Detective Story by Imre Kertesz
|Detective Story by Irmre Kertesz|
|Category: Literary Fiction|
|Reviewer: Sue Magee|
|Summary: A chilling novella from the Nobel Laureate hears the confession of a police 'interrogator' after his regime has fallen. Perfectly written, it could perhaps have benefited from being expanded into a larger work.|
|Buy? Maybe||Borrow? Yes|
|Pages: 128||Date: January 2009|
Antonio Martens is a monster. He was a police interrogator but the former regime has been overthrown and, in the way of such matters, he's now in prison awaiting trial on multiple counts of murder. He's almost certainly facing a death sentence for his crimes. We're used to hearing about crimes from the point of view of the victim, but Nobel Laureate Imre Kertész uses Martens' own voice to tell his story. Used to being the one in charge, the one who instilled fear in others he now finds himself fearful of what the future might hold for him.
It's a grim tale, a confession of the fear and humiliation he meted out, of family allegiances broken. Victims became collaborators. Martens recounts his involvement in the torture and murder of Federigo and Enrique Salinas. They were people of principle but passive in their opposition to the regime. Martens felt that he escaped the moral consequences of what happened to the family because he simply issued warrants for their arrest - the 'dirty work' was done by his underlings. Enrique, the son, led an aimless life and it was relatively simple to turn him against his father. Any means were then justified to achieve the regime's aims.
Kertész is a survivor of Auschwitz and it seems that the camp was run on the same lines. The people taking the decisions abrogated responsibility as they simply gave orders and didn't do the dirty work. Those who did the dirty work felt no responsibility as they were only following orders. It's a stark pointer to the inherent danger of passivity in times of crisis, to how easy it is for the unprincipled to hold sway.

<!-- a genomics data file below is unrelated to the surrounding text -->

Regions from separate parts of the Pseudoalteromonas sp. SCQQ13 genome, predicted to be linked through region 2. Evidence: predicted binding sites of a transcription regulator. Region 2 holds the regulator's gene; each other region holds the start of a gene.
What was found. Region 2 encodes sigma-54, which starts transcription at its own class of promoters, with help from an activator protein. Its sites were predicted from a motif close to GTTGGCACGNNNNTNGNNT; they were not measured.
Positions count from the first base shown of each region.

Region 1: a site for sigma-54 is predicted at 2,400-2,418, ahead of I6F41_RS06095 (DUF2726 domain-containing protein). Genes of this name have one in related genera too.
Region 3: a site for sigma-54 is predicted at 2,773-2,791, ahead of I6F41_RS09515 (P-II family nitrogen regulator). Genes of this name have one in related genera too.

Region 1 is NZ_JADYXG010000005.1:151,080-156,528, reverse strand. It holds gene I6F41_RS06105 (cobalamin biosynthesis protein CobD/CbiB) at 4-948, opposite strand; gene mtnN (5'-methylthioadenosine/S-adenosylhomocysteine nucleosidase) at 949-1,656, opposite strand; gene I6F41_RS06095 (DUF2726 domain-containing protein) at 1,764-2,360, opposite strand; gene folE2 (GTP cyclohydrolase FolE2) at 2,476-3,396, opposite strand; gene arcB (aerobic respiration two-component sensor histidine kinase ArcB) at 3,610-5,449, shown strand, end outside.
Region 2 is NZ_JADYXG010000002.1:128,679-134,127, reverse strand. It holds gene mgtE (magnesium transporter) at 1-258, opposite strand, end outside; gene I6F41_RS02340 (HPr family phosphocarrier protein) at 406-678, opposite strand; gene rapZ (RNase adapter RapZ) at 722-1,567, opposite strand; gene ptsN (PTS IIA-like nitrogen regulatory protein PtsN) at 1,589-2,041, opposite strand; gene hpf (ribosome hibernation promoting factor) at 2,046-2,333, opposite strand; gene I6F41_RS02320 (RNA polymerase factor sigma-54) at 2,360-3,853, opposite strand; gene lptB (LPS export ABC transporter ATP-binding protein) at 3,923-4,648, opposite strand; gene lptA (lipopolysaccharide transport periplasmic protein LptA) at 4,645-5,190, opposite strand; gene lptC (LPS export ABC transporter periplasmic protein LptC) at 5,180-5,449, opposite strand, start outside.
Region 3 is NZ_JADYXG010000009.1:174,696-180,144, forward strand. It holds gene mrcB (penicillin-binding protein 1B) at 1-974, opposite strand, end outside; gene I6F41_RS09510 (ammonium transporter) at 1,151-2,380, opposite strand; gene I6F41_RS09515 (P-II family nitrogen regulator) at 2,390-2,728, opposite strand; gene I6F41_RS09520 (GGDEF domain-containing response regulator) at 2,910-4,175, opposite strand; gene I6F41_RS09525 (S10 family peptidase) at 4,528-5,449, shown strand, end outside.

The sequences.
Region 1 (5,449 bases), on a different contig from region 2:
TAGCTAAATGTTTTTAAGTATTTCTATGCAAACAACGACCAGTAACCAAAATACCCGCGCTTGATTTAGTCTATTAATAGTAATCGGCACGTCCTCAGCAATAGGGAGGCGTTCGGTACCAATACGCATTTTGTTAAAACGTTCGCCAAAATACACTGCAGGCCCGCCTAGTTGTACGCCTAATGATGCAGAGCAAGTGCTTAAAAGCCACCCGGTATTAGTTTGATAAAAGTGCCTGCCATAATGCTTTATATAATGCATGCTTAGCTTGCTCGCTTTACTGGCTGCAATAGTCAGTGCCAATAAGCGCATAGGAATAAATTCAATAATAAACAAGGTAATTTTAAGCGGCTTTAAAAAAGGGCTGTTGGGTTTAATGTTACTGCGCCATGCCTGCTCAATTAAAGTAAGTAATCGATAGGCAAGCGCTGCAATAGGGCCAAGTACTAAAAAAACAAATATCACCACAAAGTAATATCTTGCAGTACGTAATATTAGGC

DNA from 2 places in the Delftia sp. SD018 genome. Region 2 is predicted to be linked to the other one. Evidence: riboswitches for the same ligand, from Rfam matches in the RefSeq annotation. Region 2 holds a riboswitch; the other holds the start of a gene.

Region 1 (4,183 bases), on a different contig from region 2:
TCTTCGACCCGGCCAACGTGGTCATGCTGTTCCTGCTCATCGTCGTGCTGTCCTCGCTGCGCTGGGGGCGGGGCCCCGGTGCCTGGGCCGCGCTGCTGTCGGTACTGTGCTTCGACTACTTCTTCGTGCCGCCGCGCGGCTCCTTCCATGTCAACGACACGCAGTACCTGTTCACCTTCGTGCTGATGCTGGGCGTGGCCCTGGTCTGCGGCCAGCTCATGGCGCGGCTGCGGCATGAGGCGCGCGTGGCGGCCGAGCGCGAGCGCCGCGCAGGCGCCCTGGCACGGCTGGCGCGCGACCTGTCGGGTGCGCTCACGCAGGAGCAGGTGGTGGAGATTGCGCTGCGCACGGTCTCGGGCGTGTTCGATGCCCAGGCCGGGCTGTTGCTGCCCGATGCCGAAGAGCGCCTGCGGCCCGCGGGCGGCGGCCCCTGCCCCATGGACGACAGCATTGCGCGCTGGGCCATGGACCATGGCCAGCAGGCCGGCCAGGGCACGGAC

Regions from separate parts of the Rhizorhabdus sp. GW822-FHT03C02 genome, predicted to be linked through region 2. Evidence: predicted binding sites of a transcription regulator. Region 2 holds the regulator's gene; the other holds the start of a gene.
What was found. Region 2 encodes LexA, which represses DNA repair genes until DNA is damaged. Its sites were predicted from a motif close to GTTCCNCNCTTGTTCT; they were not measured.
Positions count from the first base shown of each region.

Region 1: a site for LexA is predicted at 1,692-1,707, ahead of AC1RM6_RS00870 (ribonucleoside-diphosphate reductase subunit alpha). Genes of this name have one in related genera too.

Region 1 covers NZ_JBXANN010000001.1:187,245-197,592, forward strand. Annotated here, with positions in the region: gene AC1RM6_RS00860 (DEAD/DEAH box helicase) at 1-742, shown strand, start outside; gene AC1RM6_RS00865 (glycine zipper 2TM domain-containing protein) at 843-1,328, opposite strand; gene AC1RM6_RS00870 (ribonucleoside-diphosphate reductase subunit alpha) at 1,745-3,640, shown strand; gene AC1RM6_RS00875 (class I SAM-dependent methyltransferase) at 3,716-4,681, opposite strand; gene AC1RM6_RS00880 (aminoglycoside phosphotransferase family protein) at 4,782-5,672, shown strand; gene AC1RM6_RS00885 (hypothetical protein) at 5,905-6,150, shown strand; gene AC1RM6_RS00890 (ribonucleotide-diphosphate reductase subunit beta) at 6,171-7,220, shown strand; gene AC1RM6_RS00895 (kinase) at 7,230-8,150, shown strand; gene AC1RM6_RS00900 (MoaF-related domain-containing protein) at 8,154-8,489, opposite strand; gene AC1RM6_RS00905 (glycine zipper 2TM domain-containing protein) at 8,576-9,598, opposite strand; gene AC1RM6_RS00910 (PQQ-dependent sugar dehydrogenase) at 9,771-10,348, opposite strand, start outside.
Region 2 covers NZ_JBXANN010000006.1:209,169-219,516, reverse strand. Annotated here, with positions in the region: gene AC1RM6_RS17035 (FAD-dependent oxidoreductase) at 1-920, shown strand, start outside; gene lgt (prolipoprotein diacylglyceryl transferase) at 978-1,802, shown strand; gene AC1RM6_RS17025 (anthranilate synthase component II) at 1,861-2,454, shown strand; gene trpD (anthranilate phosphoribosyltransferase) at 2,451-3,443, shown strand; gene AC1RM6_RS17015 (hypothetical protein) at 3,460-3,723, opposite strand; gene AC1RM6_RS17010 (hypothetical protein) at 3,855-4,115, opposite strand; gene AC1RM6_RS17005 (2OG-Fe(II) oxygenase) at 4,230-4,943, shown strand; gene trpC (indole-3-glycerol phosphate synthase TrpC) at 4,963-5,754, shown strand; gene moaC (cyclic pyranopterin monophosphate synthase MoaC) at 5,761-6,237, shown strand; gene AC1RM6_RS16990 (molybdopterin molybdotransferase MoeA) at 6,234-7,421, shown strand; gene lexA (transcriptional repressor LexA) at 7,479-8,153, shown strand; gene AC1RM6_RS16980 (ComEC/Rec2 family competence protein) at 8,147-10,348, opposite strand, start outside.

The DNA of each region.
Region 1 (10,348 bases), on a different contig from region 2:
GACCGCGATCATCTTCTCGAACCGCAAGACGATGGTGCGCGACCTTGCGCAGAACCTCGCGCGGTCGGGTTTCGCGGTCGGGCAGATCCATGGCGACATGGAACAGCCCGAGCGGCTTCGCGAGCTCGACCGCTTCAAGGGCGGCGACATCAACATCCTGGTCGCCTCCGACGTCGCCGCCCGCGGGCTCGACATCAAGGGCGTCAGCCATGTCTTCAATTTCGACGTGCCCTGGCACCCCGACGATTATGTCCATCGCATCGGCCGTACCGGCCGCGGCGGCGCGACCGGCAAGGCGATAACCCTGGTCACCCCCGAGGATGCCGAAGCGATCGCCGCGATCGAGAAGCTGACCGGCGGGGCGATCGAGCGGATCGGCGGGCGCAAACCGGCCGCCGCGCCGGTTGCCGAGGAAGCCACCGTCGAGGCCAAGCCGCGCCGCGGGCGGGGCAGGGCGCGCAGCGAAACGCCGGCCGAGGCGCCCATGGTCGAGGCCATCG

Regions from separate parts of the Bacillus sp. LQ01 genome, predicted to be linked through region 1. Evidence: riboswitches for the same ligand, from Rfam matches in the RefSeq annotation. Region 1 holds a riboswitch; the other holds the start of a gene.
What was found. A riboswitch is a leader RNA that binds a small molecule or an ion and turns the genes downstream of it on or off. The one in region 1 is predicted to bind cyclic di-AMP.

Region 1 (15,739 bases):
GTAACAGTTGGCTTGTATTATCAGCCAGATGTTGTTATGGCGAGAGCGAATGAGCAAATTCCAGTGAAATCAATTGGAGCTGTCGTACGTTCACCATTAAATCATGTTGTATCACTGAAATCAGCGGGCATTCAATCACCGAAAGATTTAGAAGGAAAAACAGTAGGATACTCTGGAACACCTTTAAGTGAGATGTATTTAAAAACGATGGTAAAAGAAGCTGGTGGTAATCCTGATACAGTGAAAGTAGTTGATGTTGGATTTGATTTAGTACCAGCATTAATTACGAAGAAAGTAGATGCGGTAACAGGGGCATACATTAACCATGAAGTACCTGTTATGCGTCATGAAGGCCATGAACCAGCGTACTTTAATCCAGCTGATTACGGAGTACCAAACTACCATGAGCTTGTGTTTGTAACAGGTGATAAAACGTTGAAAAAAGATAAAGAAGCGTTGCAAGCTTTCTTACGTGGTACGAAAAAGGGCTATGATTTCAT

There's a lot packed into this darkly cynical novella and I found it a worrying rather than an enlightening read. This was partly due to the fact that I thought that the content really merited a larger work. I felt a need to explore Martens' motivation for what he did but they were strangely absent even in the form of self-justification. I saw a snapshot of Martens at a particular point in time with no sense of where he came from or where he might be going other than his death. In a sense this is my failing rather than the book's - my wish for completeness against Kertész' grasp of a wider picture.
Tim Wilkinson has translated the novella from the original Hungarian and the result is smooth and eminently readable.
I'd like to thank the publishers for sending a copy to The Bookbag.
It's coincidental that this book has been published at the same time as a factual account of genocide from the point of view of the killers. A Time for Machetes is equally chilling.
Detective Story by Imre Kertesz is in the Top Ten Books Not Originally Written In English.
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